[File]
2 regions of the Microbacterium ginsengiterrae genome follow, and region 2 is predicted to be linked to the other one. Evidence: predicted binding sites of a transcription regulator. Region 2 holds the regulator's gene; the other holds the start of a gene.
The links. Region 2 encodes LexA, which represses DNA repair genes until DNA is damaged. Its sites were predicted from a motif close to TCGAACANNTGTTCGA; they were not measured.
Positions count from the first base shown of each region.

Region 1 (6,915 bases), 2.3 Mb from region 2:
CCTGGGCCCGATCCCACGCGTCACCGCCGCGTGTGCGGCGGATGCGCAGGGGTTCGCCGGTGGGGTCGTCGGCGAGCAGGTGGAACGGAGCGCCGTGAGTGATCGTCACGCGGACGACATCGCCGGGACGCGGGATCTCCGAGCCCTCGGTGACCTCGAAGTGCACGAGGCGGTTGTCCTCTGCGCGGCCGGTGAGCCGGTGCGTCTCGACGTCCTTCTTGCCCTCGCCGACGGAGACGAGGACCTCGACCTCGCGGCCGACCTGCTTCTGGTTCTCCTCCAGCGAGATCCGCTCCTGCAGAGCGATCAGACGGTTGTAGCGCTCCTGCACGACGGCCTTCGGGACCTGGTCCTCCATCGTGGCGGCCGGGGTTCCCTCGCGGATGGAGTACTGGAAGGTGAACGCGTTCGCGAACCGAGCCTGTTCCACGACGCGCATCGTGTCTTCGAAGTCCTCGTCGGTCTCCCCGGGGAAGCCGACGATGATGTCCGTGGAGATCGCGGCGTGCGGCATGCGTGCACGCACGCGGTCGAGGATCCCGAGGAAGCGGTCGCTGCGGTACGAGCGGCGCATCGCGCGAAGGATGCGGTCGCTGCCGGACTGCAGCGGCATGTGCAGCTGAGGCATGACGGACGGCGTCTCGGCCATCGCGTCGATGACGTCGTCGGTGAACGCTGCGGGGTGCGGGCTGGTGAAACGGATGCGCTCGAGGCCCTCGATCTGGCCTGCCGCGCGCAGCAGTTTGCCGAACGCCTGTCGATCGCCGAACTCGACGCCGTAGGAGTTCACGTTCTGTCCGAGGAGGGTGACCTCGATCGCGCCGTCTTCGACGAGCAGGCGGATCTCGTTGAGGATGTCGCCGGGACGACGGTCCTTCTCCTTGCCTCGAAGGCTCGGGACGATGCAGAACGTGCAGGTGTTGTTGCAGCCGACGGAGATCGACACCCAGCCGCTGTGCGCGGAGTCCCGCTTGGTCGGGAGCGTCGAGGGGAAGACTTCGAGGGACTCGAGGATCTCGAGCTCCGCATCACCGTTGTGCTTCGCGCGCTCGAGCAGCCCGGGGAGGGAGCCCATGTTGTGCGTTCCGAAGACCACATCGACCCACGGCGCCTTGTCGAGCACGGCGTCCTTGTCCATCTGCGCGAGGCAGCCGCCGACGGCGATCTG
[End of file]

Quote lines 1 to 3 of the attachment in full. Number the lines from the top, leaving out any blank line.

2 regions of the Microbacterium ginsengiterrae genome follow, and region 2 is predicted to be linked to the other one. Evidence: predicted binding sites of a transcription regulator. Region 2 holds the regulator's gene; the other holds the start of a gene.
The links. Region 2 encodes LexA, which represses DNA repair genes until DNA is damaged. Its sites were predicted from a motif close to TCGAACANNTGTTCGA; they were not measured.
Positions count from the first base shown of each region.